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    Honestly, in practice I haven’t found a single valid use-case for octopus merges which aren’t already covered by sequencing a series of merges, one after the other. Perhaps there are some integration use-cases out there which really let’s the octopus merge strategy shine. Let me know!

    The use case I usually see this come up in, and have used myself, is splitting files while preserving git history in each split. If, for each destination split, you make separate branches with separate commits to move and trim down the file, then merge all the branches together, the result is git being able to track each individual split file as having been a rename of the original file, and therefore the blame isn’t clobbered by the split.

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      Empty commit can be pretty useful if you are using IaC and want to fix drifts

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        Also when GitHub actions get stuck (happens to me frequently) and I need to trigger a re-run.

        Edit: To expand, this happens whenever my “prettier” action has prettified the code and committed it back to the branch. It seems to trigger another run of the actions (there are three) but these will be stuck on Expected — Waiting for status to be reported until I push an empty commit.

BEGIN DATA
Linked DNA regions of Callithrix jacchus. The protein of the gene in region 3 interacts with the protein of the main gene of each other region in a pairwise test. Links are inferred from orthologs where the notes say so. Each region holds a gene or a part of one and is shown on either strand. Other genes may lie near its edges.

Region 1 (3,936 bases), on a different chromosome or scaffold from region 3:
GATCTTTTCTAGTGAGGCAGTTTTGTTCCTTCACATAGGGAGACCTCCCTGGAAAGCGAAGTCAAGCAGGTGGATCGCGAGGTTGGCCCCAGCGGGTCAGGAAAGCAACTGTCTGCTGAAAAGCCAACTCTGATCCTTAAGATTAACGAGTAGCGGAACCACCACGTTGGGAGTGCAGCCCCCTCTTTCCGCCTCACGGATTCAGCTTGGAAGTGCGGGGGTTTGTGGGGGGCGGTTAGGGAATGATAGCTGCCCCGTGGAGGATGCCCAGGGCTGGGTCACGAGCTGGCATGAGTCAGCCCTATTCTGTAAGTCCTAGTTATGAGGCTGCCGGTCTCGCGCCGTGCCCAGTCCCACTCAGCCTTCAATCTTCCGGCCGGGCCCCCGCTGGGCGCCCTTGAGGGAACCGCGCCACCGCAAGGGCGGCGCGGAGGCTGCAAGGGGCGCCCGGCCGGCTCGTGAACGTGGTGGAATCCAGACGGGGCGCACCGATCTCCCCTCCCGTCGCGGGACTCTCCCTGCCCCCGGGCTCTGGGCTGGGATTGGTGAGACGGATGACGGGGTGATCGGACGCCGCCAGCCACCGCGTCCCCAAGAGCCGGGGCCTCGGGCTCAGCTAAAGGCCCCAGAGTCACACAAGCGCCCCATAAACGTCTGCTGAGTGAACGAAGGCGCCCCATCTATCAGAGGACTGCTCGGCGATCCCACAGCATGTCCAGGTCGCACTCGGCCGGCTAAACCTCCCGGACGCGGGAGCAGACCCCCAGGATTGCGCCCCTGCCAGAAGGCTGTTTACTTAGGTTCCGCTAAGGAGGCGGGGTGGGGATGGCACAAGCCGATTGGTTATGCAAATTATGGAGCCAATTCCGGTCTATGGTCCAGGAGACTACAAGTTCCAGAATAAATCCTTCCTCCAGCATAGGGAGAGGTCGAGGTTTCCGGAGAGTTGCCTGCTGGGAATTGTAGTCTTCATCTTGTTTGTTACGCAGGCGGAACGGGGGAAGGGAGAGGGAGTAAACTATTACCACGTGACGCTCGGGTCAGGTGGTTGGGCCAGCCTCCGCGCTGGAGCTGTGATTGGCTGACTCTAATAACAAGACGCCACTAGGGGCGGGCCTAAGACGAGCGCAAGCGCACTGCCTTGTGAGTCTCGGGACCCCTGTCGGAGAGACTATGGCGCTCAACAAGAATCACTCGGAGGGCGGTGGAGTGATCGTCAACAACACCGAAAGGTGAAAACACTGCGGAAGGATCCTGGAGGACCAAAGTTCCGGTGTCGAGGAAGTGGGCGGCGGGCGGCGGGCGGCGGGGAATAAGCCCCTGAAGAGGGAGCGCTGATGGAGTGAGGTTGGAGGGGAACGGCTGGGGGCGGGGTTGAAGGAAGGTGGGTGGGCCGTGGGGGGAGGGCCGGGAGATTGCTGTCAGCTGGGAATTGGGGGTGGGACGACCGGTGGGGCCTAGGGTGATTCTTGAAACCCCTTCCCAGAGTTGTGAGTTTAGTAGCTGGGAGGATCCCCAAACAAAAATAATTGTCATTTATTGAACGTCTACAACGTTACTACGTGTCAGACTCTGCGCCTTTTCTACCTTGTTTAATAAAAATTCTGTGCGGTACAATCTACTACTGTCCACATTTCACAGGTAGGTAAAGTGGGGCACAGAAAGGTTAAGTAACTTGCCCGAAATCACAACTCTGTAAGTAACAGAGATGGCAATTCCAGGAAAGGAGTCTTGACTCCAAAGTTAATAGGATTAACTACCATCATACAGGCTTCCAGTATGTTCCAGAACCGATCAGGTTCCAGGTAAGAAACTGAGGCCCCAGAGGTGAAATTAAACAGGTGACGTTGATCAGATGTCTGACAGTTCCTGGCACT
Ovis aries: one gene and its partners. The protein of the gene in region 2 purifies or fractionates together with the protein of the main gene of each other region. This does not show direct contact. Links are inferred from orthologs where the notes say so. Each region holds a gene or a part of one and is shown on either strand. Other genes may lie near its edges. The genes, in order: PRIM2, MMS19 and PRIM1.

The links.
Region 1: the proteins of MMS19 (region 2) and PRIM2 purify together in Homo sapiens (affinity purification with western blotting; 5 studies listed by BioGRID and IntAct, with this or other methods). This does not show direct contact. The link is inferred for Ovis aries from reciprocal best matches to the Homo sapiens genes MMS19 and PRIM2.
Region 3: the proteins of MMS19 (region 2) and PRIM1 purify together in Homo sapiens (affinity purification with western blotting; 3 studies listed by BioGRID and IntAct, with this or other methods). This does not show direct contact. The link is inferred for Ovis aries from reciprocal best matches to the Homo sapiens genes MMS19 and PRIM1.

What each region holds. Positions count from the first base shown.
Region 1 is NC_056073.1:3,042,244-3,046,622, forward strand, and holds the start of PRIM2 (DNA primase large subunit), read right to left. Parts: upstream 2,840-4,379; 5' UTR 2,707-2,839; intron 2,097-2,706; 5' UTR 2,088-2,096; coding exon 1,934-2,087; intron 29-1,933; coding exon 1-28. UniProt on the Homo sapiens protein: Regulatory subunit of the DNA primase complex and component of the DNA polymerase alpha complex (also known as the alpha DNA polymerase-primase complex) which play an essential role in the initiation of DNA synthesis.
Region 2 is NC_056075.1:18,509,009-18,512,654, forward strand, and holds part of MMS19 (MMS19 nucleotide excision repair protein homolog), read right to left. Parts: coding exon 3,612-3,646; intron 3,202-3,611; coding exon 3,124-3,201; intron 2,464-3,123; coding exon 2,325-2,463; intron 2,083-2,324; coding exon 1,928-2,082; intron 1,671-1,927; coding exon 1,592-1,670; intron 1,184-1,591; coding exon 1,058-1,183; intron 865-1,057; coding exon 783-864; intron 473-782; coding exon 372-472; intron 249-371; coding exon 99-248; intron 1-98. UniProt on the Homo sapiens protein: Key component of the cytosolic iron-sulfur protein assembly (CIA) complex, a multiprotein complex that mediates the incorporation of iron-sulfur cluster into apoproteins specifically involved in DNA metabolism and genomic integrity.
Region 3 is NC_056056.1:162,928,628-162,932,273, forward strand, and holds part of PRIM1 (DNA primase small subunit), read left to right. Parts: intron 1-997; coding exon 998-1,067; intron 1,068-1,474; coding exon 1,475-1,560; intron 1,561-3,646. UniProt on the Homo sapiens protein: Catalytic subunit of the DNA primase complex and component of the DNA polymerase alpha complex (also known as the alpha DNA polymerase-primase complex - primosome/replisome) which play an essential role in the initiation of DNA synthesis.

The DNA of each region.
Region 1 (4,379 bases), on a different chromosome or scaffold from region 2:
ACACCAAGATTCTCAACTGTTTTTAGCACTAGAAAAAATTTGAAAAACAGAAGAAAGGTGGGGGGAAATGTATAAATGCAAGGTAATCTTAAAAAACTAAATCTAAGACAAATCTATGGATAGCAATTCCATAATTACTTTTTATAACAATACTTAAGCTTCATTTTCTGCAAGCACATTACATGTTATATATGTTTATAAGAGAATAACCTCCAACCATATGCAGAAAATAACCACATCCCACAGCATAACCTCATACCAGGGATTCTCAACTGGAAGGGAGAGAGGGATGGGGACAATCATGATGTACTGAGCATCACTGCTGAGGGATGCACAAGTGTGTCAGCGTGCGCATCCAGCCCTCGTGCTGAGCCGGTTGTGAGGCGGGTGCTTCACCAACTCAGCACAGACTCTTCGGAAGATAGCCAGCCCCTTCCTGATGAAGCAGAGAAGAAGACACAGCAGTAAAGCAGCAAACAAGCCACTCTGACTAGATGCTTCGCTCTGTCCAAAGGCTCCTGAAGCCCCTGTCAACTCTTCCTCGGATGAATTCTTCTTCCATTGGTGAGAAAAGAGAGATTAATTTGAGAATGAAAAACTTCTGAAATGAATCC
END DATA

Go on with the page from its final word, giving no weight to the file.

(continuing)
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          I do work on multiple fixes/chores in parallel but during development I’m too lazy to create branches and switch between them so I just have one big develop branch and make a visual separation between groups of commits with a git commit --allow-empty -m -----------. That also makes it easy to rebase and check conflicts for everything at once.

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            Drifts by committing something empty and having git-ops do the enforcement of repo state?

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              Yes, sort of, plus if you’re using Github/Gitlab etc you’d have the commit in the repo pointing to the PR for audit/history purposes. See Atlantis for example for such workflow.